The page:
Laura Marling - All hail the Queen of Folk

Laura Marling is the most gifted singer-songwriter working today. And with her third album, she's set for mainstream success, says Andy Gill

It's interesting to note that, in our smart-phoned, kindled, touchscreen-tableted culture, folk music is more popular than it's been in four decades. Sometime over the last five years, a fundamental sea-change in attitude has seen the resurgence of folk music, both in America and Britain. The most striking confirmation of this came at this year's Glastonbury Festival, where Mumford & Sons performed songs from their huge-selling, chart-straddling album.

A few months earlier, at the Brit Awards, the ascendancy of folk music was confirmed by the unexpected success of Laura Marling, prolific young doyenne of the new folk scene, who was anointed British Female Solo Artist in front of a largely bewildered crowd. It was her first big award, after Mercury Prize nominations for her first two albums. But acclaim was only a matter of time in coming: as she readies the release of her third album, A Creature I Don't Know, Marling is clearly the most extravagantly gifted young singer-songwriter operating in Britain today.

Born Laura Beatrice Marling in 1990, the youngest of three sisters, she started playing guitar aged just six, developing an accomplished fingerstyle technique. Raised in the Hampshire village of Eversley, she attended Leighton Park Quaker School, which may account for the quiet reserve which has earned her a reputation for aloofness. Her church roots will be revisited this October during Marling's When The Bell Tolls tour, in which she performs in some of England's most beloved cathedrals.

At 16, Marling was gigging in London and putting her first songs up on MySpace, which quickly led to her being signed to Virgin Records. She lucked into a productive association with a group of young folkie fellow travellers, amongst them Country Winston Marshall of the Mumfords and Charlie Fink of Noah And The Whale, with whom Marling would perform for a while before launching her solo career. She and Fink also began a relationship, and the couple moved with friends into a house in Kew, before the pressures of city life exerted the anxieties which spawned the songs of her debut album Alas, I Cannot Swim, produced by Fink.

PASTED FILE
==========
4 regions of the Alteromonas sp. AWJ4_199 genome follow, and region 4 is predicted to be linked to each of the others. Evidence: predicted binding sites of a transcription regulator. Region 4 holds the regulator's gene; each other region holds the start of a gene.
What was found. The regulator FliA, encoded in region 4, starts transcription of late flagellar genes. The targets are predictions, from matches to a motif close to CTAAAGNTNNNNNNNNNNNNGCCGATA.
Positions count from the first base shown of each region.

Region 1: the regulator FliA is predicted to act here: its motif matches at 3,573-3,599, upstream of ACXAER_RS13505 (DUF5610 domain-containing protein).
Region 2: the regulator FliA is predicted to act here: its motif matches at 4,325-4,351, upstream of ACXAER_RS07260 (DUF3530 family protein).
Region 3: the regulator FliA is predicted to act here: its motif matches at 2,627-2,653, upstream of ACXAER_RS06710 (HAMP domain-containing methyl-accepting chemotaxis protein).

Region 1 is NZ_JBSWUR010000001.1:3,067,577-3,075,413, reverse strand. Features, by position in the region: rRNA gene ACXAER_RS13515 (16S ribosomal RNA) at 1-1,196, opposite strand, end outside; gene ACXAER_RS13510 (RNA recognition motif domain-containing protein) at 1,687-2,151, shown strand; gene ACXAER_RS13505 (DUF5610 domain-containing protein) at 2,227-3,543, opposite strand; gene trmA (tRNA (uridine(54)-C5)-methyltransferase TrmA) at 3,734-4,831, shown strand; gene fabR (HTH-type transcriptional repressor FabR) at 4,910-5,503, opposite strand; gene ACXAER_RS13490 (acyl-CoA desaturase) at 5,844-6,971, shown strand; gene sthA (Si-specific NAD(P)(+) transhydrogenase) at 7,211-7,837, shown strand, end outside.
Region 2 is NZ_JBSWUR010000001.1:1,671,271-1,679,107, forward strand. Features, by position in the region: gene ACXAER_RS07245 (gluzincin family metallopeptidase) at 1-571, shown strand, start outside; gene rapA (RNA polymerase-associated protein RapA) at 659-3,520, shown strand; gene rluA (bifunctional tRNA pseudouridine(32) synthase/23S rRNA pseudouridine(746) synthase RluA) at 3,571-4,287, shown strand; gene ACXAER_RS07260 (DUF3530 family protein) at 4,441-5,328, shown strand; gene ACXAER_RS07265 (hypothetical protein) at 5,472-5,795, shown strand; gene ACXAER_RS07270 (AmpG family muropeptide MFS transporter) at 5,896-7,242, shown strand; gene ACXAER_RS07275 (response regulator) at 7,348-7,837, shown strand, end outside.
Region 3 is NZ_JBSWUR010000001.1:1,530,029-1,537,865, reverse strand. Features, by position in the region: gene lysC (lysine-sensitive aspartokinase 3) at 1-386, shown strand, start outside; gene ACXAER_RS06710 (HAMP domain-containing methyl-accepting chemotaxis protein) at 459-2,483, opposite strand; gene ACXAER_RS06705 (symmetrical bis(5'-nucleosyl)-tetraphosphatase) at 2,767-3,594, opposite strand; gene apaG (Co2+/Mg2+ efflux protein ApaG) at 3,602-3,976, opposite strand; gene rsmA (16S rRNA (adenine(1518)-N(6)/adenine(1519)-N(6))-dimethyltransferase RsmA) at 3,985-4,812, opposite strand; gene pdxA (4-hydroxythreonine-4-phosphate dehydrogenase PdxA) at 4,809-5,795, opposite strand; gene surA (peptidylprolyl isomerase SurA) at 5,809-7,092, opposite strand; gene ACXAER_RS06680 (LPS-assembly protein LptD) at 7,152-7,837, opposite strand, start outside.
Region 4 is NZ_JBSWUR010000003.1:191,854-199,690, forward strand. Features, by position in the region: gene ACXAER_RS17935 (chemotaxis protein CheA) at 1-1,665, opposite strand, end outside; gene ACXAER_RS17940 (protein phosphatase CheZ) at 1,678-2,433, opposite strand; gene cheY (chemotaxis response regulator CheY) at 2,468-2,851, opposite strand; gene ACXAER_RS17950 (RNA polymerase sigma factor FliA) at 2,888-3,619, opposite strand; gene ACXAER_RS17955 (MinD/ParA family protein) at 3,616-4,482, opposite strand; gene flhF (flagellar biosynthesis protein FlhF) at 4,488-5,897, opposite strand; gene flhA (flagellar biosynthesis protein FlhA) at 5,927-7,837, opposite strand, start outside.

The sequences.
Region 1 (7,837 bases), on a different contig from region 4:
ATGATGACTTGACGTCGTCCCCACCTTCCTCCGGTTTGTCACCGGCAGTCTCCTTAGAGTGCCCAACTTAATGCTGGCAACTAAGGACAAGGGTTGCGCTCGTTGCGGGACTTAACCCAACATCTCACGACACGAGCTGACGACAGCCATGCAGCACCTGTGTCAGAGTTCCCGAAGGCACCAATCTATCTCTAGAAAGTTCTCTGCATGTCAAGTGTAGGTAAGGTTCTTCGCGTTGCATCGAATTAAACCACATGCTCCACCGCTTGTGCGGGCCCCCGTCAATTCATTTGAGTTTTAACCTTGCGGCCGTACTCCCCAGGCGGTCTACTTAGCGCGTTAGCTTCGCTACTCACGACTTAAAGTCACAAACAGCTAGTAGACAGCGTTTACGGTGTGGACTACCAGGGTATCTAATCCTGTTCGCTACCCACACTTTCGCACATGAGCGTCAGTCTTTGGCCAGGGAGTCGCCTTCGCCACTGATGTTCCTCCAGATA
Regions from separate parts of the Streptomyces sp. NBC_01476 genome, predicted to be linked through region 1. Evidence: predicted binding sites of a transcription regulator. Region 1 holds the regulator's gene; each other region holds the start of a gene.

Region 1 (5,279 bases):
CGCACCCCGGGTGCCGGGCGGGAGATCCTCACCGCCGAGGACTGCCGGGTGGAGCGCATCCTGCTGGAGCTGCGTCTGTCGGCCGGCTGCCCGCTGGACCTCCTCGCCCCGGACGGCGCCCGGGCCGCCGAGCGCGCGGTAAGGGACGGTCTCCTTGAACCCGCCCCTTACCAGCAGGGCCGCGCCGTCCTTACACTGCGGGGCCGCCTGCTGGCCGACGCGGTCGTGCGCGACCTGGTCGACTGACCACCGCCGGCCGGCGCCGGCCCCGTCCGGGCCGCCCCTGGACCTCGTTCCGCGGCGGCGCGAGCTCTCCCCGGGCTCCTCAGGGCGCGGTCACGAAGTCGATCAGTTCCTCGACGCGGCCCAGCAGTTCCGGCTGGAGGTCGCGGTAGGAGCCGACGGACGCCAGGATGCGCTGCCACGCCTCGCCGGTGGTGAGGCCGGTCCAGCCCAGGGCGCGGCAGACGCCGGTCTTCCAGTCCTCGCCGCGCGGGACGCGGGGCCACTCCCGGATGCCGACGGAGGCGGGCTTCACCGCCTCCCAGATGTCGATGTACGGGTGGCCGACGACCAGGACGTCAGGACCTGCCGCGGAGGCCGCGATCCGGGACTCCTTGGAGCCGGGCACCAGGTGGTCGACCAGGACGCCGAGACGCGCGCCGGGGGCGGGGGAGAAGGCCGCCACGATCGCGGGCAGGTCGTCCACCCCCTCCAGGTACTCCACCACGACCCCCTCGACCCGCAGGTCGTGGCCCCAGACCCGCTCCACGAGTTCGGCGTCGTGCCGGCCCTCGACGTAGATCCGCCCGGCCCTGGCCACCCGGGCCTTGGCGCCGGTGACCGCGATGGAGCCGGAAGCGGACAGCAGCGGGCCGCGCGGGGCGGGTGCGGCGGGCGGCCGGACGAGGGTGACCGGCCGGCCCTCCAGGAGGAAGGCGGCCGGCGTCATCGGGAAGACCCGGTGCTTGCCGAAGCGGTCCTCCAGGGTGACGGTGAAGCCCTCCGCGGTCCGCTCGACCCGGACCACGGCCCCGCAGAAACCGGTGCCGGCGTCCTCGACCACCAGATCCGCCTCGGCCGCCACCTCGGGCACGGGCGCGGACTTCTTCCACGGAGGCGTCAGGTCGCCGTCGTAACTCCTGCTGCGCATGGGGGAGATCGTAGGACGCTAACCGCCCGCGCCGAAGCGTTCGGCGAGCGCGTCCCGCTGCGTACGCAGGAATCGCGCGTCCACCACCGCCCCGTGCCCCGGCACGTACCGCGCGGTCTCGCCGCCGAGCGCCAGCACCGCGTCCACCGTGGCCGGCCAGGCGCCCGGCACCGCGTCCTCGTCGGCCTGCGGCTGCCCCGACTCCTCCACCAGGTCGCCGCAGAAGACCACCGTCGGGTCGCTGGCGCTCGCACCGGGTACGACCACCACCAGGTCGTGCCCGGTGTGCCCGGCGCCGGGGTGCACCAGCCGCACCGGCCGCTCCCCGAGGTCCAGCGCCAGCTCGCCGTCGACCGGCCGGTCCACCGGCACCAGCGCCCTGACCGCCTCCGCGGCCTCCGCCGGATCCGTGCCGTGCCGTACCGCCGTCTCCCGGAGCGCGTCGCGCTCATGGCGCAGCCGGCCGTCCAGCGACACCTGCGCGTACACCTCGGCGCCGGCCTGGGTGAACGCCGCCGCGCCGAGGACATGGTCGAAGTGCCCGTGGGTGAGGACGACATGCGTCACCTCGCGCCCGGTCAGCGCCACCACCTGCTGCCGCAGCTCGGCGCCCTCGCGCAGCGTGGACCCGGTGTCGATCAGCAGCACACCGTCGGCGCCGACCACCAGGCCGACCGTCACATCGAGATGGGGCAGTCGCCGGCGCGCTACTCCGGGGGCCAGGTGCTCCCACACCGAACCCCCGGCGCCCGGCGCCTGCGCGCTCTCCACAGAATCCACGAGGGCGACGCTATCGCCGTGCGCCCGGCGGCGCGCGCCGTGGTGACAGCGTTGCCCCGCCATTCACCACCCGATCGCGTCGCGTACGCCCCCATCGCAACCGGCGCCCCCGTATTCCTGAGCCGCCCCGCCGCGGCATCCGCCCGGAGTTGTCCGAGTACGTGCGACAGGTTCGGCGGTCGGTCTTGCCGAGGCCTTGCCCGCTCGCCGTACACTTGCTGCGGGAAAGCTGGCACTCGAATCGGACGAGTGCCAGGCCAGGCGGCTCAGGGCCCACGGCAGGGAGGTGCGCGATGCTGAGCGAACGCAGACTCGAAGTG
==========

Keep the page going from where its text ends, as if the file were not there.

Like Dylan, Marling has the magpie tendency to incorporate whatever she's reading or hearing into her songs. Her re-reading of Jane Eyre three times in the months leading up to the recording of her debut not only resulted in the Gothic influence behind songs such as "Night Terror", but surely also contributed to the intense examination of personal relationships, which drew comparisons to Joni Mitchell's Blue. It seemed extraordinary that a 17-year-old should have the maturity to write something as considered as "Ghosts", but Marling was a young voice with an old heart, a quality shared with only a few tyro talents through the years, the rarefied likes of Dylan, Mitchell, Cohen, Simon and Jackson Browne.

Elsewhere on the album, "Shine" reflected the tug in her character between introspection and extroversion. She admitted it's in her nature to feel deeply and read too much into things. Hardly surprising, then, that she should characterise her songwriting technique as "vomiting emotion on to a melody", with the results, on her debut, left relatively unadorned and simple.